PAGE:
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New Bose Sound System for Hotel Roanoke & Convention Center – Pt 1

Show 126, Part 1

SVC Podcast – Show Notes – Show 126-1:

In this edition of the SVC Podcast, SVC Contributing Editor Bennett Liles talks with project manager Jim Hogan of IES Communications in Roanoke, Virginia about his firm’s replacement of an outdated audio system in the Hotel Roanoke & Convention Center. Jim outlines the installation of Bose RoomMatch Progressive Directivity Array loudspeakers, Bose PowerMatch PM8500N Dante-enabled amps and a Shure wireless microphone system.

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Photo Credit: Hilton Hotels

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From Sound & Video Contractor Magazine, this is the SVC Podcast with Jim Hogan of IES Communications. Show notes for the podcast are available on the web site of Sound & Video Contractor Magazine at

When the historic Hotel Roanoke and Convention Center needed a complete sound system upgrade, they called in IES Communications for the job and project manager Jim Hogan is here to tell us how they pulled off this huge project with Bose speakers and Shure wireless mics. Coming right up on the SVC Podcast.

Jim, it’s great to have you with us on the SVC Podcast from Roanoke, Virginia and IES Communications. We’re going to be talking about a very big sound system renovation at the historic Hotel Roanoke and Convention Center but before we get into that, tell us a little about IES Communications. From your web site, it looks like a lot of different things going on there.

Well, IES commercial is a pretty large nationally publicly-traded company that’s made up of a couple of different groups, one being commercial electric, and our group of course being the communications group. We’ve got offices all across the country. Our communications group is growing daily, so as we speak we’re getting larger. [Timestamp: 1:35]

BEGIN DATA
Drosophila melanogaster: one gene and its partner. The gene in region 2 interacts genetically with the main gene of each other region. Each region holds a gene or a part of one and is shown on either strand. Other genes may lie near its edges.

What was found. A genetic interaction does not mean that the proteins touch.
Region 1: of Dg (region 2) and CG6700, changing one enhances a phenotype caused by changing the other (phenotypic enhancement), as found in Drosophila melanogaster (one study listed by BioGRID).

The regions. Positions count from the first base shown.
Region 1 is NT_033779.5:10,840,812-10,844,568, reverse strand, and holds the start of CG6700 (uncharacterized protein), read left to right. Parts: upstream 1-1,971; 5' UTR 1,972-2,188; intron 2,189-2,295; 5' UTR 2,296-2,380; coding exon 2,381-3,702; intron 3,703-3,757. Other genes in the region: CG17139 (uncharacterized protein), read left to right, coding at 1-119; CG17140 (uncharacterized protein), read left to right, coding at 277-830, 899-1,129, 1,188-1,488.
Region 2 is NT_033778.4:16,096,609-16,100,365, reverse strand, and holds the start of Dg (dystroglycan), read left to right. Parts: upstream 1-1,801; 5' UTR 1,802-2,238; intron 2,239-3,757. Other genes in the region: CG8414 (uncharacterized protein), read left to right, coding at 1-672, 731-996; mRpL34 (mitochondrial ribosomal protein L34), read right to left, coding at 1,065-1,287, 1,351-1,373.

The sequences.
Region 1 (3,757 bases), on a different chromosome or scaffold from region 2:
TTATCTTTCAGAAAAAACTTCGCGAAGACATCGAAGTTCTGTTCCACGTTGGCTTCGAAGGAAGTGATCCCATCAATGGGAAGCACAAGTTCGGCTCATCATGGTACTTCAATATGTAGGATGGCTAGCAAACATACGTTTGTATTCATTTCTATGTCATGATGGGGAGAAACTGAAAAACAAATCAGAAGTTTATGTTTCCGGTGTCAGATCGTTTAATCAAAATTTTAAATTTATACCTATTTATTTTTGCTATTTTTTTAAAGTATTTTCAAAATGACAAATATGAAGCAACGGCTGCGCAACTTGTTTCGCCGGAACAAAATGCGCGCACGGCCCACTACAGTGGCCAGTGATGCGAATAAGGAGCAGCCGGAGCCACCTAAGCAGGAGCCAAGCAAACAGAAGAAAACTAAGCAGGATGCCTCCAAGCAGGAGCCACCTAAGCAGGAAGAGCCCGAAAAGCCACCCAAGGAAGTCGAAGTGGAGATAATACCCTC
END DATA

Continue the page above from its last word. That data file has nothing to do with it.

Well, you’re certainly not afraid to take on the big projects. I think this place is something like 63,000 square feet and it’s on the National Registry of Historic Places which could have presented some difficulties. What part of the Hotel Roanoke and Convention Center was involved in this? You first had to get the old sound system out didn’t you?

That’s correct. About 20 years ago they did a large expansion through the Hotel Roanoke and that’s when it became the Hotel Roanoke and Conference Center. Prior to that, for many years, it has been one of the finer meeting places in our area, but at that time they did a joint venture with the city of Roanoke and Virginia Tech University to build the larger convention center. Our work was all taking place in the convention center; ballrooms, small meeting rooms, and then there was one section which was their lecture hall – the Washington Lecture Hall – which is their show place. It’s a little smaller, it’s about a 100-person meeting space, but a little more high-end area, a little higher-end space, if you will, designed for a little more high-tech type meetings. [Timestamp: 2:45]

What did they have in there as far as a sound system that you had to replace?